Although I thoroughly enjoyed putting the MarkIII together, programming was a nuisance. I again looked around & didn't find anything that looked good to me. The compilers as a rule were either very slow, very limited, or both. For some reason, I never did try JAL however. They say the best way to truly understand an architecture is to write in assembly. I'd challenge that with the best way to truly understand an architecture is build a compiler for it, so that's what I did. PICbsc is the result. I might even use the PICbsc core to write a C compiler, I've not decided yet.


These were the original goals:
  • be fully backward compatible with CH-Basic
    Not all of the CH-Basic commands are implemented since I only implemented those that I use. Here are the major groups that have been implemented:
    • ADC
    • PWM
    • Port I/O
    • USART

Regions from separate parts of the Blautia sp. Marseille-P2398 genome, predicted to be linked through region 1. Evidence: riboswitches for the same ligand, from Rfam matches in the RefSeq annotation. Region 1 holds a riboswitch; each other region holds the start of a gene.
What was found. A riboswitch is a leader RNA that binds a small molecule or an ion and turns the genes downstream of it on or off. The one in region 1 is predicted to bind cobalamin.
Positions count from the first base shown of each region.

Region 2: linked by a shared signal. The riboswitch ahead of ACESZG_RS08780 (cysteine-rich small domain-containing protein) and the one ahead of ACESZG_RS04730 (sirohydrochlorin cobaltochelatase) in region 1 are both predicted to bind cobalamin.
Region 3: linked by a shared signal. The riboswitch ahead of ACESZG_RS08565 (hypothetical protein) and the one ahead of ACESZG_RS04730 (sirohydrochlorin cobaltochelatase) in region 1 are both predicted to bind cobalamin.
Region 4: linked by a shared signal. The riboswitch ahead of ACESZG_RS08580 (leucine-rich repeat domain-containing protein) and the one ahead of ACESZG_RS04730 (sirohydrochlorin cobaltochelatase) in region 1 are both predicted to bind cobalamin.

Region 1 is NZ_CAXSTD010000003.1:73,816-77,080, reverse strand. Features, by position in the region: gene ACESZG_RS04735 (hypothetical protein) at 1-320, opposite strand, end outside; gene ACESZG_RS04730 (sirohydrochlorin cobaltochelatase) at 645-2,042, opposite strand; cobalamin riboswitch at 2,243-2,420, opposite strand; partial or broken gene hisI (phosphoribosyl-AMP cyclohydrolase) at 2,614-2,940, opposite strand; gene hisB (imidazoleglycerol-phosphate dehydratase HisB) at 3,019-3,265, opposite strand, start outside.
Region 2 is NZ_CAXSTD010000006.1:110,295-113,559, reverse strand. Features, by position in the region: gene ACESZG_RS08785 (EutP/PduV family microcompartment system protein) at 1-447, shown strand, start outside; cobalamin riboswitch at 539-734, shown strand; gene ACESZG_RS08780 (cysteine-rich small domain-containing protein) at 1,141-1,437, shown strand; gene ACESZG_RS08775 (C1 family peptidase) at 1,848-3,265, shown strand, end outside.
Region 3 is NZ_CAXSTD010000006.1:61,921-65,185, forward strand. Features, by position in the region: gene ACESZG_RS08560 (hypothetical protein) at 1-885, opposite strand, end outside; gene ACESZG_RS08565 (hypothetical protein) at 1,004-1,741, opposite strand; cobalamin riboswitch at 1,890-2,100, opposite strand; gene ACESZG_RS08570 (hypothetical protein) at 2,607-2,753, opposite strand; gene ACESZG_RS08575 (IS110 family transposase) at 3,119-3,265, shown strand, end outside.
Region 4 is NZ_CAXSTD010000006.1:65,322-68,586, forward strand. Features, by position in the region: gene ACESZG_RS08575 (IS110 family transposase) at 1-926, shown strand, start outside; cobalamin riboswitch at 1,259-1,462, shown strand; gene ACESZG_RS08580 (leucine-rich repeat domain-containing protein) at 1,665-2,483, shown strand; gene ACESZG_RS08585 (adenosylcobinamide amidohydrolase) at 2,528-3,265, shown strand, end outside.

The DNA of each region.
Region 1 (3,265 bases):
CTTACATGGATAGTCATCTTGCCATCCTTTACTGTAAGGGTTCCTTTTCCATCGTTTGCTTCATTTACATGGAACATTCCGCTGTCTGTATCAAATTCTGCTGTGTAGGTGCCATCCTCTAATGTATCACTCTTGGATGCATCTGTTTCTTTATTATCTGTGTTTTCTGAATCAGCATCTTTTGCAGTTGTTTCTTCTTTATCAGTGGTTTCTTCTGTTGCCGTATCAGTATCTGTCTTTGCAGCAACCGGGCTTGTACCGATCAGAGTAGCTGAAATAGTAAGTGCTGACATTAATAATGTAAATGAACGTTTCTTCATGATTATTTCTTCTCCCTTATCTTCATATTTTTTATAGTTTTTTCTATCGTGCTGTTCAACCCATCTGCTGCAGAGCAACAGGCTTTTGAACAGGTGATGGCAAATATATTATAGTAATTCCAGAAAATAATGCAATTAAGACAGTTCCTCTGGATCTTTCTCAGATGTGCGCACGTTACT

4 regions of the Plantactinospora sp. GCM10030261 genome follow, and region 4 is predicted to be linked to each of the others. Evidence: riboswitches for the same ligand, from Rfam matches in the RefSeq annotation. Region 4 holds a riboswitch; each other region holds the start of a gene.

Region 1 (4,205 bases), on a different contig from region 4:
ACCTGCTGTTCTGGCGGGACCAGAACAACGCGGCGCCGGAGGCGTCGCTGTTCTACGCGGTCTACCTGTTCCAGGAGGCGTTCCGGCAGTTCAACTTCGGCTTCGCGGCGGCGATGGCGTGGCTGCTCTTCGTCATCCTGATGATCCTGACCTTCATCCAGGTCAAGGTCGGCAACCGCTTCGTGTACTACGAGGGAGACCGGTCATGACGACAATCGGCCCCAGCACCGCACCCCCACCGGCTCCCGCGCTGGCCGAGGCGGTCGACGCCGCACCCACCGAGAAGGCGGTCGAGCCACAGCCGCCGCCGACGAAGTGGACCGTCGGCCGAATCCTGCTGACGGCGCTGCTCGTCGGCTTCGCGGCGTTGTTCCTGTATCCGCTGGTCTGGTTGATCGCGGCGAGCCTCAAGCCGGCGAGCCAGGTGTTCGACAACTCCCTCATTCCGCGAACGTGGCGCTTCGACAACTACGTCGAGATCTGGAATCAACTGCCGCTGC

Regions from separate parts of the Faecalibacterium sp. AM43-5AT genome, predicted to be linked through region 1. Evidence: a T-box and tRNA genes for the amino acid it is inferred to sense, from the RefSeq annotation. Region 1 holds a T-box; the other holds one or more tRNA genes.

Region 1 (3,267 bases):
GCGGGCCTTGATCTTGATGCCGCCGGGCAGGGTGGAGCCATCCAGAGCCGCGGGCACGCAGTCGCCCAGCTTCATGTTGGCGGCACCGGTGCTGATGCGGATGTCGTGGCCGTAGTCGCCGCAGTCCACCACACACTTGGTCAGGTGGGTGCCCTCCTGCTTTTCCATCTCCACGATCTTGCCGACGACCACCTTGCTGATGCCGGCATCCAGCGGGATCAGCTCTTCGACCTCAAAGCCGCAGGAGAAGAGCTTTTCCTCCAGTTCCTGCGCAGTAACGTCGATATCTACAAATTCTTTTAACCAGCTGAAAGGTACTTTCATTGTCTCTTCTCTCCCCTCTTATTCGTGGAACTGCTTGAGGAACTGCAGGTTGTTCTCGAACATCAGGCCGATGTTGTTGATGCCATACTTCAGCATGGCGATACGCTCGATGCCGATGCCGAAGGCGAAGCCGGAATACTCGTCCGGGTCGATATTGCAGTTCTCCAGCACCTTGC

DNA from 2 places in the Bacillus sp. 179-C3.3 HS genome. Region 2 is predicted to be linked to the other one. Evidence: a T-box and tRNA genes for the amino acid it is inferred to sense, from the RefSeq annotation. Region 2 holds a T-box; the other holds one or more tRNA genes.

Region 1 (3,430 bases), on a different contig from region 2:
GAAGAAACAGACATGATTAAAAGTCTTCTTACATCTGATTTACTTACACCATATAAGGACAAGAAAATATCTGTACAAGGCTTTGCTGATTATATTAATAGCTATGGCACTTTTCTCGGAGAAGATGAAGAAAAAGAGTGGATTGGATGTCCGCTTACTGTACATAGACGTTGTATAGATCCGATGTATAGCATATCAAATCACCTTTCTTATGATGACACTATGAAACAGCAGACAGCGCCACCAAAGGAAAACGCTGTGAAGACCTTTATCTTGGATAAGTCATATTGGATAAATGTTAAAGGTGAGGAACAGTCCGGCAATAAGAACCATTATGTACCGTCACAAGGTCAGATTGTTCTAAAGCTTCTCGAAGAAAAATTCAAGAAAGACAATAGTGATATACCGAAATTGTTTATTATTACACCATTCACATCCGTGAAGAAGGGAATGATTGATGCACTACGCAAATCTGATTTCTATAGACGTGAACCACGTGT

• Timer
  • print out useful errors (not, ``error in line'')
  • create fast, compact code
  • create a HEX file ready to load into the Mark III
  • written in 100% ANSI C
  • run under Linux and MSDOS
  • be fast
In these goals I think I've succeeded. There is definite room for improvement, but that's true of any software.


Getting it

I've separated the package out as follows: It is important to read differences.txt or chances are your code will not run!


Why did I chose to implement CH-Basic? A few reasons:
  • example code exists
  • it's reasonably well defined
  • it could be very easy to use if implemented correctly
  • if my children decide they want to program my MarkIII, BASIC is a good beginner language

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